The first known investigation, #92-130, was launched in 1992 after allegations surfaced that Burke was consuming illegal drugs and that he was taking drugs from dealers and failing to invoice them as police property. The drug-use allegation was unfounded, the report said, and the invoice accusation was found to be unsubstantiated.
Unfounded means the act did not occur and the complaint is false. Unsubstantiated means the act cannot be resolved by investigation because sufficient evidence is not available or there are material conflicts in statements obtained.
The second Internal Affairs report, #93-152, found that Burke engaged in a personal, sexual relationship with Lowrita Rickenbacker, “a convicted felon known to be actively engaged in criminal conduct including the possession and sale of illegal drugs, prostitution and larceny.”
The 1995 report also found he engaged in sexual acts with Rickenbacker while on duty and in uniform. In addition he was found to have failed to safeguard his service weapon. In one instance, according to the report, the weapon ended up in Rickenbacker’s possession “for a period in time.” The report said Burke was guilty of conduct unbecoming an officer as a result of its findings.
The third case, #99-41, involves a Smithtown couple going through a divorce. The husband of the woman in the divorce case filed a complaint against Burke with Internal Affairs in 1999 and charged that Burke was “involved in prostitution activity and supplying persons with drugs.” In 2002, Internal Affairs determined the allegations were unsubstantiated.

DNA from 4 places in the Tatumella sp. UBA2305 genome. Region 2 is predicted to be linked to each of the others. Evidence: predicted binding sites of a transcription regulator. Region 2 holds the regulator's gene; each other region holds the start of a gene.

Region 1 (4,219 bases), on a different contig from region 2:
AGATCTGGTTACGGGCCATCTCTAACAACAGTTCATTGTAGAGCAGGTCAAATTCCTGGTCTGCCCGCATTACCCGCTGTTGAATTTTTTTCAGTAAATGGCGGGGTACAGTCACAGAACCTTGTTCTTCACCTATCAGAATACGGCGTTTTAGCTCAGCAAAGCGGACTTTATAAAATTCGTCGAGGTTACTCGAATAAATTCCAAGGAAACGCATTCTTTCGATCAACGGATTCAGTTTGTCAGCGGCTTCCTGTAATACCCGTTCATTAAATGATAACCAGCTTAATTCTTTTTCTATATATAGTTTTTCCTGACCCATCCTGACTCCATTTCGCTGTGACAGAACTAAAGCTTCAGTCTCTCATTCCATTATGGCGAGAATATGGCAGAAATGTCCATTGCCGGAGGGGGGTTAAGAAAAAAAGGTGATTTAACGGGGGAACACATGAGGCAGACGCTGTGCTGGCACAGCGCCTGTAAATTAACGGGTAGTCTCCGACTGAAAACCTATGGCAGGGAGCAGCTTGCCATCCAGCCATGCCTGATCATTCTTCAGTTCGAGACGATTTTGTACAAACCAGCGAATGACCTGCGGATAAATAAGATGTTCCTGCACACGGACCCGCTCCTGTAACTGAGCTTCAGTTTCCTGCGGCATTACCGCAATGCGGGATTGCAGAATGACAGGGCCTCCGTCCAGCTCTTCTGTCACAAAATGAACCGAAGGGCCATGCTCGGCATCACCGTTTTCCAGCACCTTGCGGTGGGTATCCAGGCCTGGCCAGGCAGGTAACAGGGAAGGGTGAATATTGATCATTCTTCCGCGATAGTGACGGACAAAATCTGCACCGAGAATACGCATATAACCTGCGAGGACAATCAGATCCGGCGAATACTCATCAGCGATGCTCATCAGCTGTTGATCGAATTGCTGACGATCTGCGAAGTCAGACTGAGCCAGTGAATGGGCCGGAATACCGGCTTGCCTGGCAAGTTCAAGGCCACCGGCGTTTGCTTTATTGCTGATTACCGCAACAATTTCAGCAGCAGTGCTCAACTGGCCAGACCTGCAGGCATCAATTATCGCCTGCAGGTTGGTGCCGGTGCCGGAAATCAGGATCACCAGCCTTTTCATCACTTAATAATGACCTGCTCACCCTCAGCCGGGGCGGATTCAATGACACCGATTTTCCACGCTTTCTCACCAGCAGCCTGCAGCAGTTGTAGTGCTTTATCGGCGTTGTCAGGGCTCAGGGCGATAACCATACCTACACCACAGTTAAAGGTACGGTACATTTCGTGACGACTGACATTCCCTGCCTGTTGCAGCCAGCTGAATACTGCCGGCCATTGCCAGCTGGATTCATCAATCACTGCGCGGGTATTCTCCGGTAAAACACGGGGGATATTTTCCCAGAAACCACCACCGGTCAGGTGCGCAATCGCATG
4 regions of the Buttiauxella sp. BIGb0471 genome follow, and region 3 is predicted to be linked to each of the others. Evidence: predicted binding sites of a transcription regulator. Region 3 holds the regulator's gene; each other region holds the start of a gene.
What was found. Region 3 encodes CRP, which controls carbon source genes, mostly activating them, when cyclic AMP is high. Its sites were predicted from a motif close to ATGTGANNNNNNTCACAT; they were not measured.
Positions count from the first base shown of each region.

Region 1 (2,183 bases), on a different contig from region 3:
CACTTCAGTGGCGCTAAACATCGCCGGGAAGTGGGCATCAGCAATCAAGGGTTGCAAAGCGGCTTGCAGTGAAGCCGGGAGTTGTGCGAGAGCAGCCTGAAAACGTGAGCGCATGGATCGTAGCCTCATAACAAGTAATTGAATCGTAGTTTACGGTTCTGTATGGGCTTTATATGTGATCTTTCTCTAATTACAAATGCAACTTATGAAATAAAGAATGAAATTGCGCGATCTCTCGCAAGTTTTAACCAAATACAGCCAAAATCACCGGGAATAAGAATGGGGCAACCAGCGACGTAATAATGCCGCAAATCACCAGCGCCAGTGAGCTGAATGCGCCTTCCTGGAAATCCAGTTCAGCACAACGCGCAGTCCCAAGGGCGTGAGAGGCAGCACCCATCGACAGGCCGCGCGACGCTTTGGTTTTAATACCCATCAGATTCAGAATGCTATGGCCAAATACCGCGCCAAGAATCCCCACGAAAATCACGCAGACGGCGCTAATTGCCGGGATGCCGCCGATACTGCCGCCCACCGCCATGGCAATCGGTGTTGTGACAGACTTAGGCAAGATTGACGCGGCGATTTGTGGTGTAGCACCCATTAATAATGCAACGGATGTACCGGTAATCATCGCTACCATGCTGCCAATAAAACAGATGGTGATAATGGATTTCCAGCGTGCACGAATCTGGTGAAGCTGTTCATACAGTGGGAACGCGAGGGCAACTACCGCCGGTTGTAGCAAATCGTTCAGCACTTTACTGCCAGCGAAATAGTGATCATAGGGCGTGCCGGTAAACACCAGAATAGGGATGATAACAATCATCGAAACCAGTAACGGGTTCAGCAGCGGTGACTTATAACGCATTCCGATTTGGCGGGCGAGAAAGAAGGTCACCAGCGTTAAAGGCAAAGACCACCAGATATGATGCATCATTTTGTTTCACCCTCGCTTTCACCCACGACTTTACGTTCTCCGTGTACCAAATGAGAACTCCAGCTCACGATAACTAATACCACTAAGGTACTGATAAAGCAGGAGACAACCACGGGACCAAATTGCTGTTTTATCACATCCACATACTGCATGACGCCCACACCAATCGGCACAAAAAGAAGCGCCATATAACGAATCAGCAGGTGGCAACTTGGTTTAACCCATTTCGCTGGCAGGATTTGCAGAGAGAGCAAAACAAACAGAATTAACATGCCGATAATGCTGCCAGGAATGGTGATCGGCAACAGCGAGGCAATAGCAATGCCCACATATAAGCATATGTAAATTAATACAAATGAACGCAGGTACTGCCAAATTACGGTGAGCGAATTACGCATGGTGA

While the 1992 and Rickenbacker Internal Affairs investigations were underway, sources have said, Burke had been considered for a promotion, but was eventually denied because of his past record.
Last month, a federal grand jury indicted Burke on charges that he struck a prisoner and then attempted to cover up the assault.
Burke has pleaded not guilty.
A federal grand jury has notified McPartland that he is a target of the U.S. attorney’s office’s ongoing investigation into Burke. Investigators are probing if McPartland participated in meetings with Suffolk law enforcement officials and encouraged them to lie about Burke’s actions in the assault of a Smithtown man, other sources said.
Burke, 51, has known Spota for decades. As an assistant district attorney, Spota used Burke to testify in the 1979 murder case of a Smithtown boy who died after rocks were shoved down his throat. He began working for Spota in 2002.
Bellone appointed Burke as chief of department before naming Edward Webber as commissioner in 2012.
Politicians, officials and others have said Spota was one of Burke’s biggest cheerleaders for the job and recommended him.
“This thing with the prostitute was in his file for sure so Spota took a big chance by putting him in for a promotion knowing he had a checkered past to begin with,” Giacalone said. “You are the district attorney for an entire county in New York State, and if you are going to put somebody in for police chief, you would make sure that he was totally vetted because your name would be attached to that in perpetuity.”